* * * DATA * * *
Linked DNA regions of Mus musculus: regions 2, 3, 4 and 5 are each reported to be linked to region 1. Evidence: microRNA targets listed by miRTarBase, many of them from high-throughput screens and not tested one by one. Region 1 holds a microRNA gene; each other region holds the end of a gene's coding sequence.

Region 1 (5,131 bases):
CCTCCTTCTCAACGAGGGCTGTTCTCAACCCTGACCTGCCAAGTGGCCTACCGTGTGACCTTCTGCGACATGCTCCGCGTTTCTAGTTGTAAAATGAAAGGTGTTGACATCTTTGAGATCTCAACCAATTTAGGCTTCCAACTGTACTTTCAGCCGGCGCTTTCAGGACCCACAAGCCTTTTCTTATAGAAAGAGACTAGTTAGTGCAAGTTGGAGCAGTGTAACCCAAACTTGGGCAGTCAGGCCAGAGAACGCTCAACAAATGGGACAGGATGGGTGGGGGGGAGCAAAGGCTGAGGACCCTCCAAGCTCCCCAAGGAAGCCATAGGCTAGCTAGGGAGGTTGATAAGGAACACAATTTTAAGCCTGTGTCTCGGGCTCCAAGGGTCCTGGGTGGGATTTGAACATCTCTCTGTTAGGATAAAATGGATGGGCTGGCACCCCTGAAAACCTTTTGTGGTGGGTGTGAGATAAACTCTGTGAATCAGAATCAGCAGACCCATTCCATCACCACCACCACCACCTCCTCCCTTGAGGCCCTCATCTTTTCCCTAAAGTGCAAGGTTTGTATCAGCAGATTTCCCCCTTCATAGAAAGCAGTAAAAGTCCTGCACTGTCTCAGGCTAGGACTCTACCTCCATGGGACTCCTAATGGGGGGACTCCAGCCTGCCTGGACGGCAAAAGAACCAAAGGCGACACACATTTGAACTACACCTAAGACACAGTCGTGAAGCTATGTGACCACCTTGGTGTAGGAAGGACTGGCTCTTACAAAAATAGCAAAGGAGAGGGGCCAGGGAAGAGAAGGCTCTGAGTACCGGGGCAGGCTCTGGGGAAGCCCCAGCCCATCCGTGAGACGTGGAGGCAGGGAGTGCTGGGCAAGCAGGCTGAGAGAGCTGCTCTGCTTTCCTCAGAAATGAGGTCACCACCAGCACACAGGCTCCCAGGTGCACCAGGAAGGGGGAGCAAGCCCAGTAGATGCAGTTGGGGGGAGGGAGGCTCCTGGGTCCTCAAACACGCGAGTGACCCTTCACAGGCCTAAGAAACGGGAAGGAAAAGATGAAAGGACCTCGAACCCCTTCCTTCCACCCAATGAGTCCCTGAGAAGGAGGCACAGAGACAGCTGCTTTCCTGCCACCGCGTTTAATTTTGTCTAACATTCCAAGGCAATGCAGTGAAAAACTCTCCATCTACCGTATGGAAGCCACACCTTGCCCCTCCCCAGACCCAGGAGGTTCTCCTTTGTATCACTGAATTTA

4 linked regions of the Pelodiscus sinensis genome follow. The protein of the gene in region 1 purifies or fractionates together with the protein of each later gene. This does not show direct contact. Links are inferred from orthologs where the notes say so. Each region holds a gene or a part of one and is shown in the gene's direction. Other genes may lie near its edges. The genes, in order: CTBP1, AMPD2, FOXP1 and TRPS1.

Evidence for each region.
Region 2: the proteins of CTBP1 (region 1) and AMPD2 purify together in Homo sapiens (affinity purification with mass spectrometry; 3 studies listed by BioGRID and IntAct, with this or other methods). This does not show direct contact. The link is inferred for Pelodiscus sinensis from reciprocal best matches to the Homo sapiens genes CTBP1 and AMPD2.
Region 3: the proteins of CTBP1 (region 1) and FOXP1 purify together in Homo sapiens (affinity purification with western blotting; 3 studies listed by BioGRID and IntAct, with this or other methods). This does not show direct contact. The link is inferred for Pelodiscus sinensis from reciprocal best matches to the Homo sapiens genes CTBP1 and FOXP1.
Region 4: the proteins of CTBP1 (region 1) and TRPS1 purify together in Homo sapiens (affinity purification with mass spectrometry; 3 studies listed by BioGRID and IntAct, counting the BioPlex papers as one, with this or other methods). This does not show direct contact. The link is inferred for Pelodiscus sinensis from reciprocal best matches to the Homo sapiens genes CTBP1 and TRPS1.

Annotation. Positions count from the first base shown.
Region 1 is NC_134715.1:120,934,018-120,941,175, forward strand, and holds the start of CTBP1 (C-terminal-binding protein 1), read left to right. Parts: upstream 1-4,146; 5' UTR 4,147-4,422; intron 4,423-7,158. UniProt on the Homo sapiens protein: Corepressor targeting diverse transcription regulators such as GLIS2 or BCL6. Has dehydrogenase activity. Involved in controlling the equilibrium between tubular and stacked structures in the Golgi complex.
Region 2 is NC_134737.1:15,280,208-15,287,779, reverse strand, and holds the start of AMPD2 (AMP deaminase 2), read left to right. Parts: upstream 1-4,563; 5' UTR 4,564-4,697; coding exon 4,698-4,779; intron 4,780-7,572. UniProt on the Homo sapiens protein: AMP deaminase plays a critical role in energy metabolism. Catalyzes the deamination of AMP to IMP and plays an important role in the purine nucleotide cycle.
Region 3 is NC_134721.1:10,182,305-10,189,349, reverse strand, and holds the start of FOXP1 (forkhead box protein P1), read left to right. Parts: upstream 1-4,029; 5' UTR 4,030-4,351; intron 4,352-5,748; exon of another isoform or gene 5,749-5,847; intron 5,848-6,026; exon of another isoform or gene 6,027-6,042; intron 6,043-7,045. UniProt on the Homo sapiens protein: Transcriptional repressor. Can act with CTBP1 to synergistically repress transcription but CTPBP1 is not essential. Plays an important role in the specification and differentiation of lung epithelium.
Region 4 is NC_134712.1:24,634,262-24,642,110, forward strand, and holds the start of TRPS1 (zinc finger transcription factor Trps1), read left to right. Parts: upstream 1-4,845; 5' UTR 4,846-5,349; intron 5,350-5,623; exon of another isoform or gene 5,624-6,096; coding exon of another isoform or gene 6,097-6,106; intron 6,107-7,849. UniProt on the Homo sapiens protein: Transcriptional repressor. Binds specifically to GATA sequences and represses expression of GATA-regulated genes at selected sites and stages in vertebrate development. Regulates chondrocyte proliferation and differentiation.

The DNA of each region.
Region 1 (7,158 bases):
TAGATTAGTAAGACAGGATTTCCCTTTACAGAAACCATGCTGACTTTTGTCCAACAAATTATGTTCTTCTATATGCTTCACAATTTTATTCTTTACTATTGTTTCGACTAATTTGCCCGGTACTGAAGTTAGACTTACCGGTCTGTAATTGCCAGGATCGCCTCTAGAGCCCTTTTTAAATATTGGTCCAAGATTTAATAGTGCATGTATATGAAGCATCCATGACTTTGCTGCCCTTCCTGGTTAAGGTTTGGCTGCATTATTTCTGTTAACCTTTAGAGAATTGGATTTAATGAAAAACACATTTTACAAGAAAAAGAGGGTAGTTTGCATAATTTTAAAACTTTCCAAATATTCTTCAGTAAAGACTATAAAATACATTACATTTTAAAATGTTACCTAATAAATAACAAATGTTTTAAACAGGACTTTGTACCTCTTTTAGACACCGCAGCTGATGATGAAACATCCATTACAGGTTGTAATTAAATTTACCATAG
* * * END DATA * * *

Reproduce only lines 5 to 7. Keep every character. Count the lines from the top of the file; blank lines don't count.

Evidence for each region.
Region 2: the proteins of CTBP1 (region 1) and AMPD2 purify together in Homo sapiens (affinity purification with mass spectrometry; 3 studies listed by BioGRID and IntAct, with this or other methods). This does not show direct contact. The link is inferred for Pelodiscus sinensis from reciprocal best matches to the Homo sapiens genes CTBP1 and AMPD2.
Region 3: the proteins of CTBP1 (region 1) and FOXP1 purify together in Homo sapiens (affinity purification with western blotting; 3 studies listed by BioGRID and IntAct, with this or other methods). This does not show direct contact. The link is inferred for Pelodiscus sinensis from reciprocal best matches to the Homo sapiens genes CTBP1 and FOXP1.